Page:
À Votre Santé: A Visit to Montréal

Earlier this month, I had the opportunity to travel to Montréal, a city I had been to many times before, but I had never truly “seen” until I poked around pedestrian-only streets, walked along docks, sat by the water fountains, biked home from a bar, laid on the grass or ran through the sprinklers in the parks. I found myself pleasantly surprised by the peaceful atmosphere of the city despite the mosaic of different cultures within. Transportation options were plentiful, and the streets felt safe, so I could leave my car parallel parked somewhere without worrying about getting from one part of the city to another. Quick and easy bike rentals (“Bixie”), a subway system, busses, Uber, and good old fashioned walking were utilized during this trip, making brewery hopping a cinch. I found myself wishing I had planned a longer stay.

On the way to Montréal, my friend and I stopped at The Alchemist Brewery in Stowe, VT. The Alchemist Brewery is known for their IPAs, perhaps most notably for the Heady Topper, currently #4 on Beer Advocate and one my dad mentions in every other sentence when talking about beer. That day, they had three beers available to sample: Heady Topper, Focal Banger, and Crusher. All were IPAs, with Heady Topper being the most bitter and also my least favorite of the three. The other two seemed to have more flavor. The Focal Banger had a lemony taste, and the Crusher was smoother with a grapefruit taste. I rated Heady Topper a 3 out of 5, and the Focal Banger and the Crusher each a 3.75. The unique-looking facility is located in a beautiful and very green setting. I would definitely recommend a visit to any IPA enthusiasts.

Such hops, much wow, is bitter.

After making it to Montréal, we picked up the necessary provisions: Ketchup chips and beer. I picked out this interesting sounding beer: Gose IPA Du Barachois from Microbrasserie Pit Caribou. This unique beer combines the salty-sourness of a gose with the bitter taste of an IPA. This was my favorite beer of the trip and I rated it a 4.25. As a bonus, it also paired well with the salty-sour taste of the ketchup chips!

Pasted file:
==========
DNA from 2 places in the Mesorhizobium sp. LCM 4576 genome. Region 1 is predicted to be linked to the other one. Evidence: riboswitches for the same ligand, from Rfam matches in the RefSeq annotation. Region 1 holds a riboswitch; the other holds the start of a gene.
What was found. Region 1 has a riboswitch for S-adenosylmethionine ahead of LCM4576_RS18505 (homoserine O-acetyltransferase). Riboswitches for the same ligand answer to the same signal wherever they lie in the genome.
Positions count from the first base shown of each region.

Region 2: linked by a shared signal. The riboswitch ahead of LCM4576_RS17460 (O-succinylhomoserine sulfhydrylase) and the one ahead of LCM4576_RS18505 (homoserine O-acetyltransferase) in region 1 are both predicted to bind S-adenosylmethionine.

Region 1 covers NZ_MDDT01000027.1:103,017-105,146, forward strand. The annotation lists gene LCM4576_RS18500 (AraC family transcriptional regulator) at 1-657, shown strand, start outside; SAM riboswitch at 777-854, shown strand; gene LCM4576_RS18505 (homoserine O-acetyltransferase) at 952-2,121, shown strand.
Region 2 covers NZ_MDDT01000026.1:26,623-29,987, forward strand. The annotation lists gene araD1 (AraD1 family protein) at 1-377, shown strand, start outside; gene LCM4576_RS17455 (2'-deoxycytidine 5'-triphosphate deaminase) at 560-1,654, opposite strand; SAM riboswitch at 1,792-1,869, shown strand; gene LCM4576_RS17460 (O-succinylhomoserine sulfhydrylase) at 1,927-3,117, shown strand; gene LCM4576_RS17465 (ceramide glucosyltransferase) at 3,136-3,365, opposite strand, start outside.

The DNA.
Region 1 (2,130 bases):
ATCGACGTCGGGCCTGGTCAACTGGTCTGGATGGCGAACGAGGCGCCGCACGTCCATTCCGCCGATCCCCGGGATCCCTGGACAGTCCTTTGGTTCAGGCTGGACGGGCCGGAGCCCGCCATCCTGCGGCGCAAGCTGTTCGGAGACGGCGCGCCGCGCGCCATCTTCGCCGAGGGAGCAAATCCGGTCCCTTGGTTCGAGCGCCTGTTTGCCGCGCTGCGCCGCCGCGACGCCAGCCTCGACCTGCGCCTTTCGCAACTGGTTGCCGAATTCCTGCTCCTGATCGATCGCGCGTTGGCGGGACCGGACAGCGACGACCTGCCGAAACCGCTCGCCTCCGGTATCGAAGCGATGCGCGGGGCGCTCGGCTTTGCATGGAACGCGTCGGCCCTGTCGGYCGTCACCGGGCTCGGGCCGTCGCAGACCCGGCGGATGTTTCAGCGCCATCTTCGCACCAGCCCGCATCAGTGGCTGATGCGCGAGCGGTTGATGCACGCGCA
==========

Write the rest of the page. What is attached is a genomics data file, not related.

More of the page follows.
à votre santé (to your health)!

The next day, we went to Creperie Chez Suzette and ordered cheese fondue and Unibroue beers. I had the Éphémère, a light and fruity Belgian which I rated a 3.75.

Randomly walking around, we came across a small microbrewery called Le Dispensaire de Biere which had three beers available to sample: Petit Banc, Luth, and Gawabunga IPA. My favorite of these three was the Gawabunga, which was hoppy, citrusy, and not too bitter. I gave it a 4.0, making it my second favorite beer from the trip.

On researching breweries in Montréal, one that came up as a recommendation was Brasserie Dieu-du-Ciel. We stopped in on a busy Saturday evening and ordered a vegetarian plate and (duh) some beers. I had the Derniere Volonte Brett, which was a hoppy Belgian, and the Saison, which was light and hoppy. I rated them 3.75 and 3.25, respectively. There were many other options for beers here, and it appeared that their selection changes, so I would definitely go back here if I had the chance.

The next stop, Alexandraplatz, was a hip(ster?) bar inside a garage. I ordered the Gose, which was light, and only slightly sour and salty. I rated it a 3.25. While in the bar, I spotted this man wearing a Hanson shirt, and my friend bravely went over to ask him if I could take his picture (he said yes!). We also learned that he was not wearing the shirt ironically, and he was indeed a fan.

While I was lured into this trip with the prospect of sampling some Montréal brews, the city offered so much in the way of culture, sightseeing, food, recreation, and more. I would highly recommend a trip up – it is only about 4.5 hours from the Freecoast!

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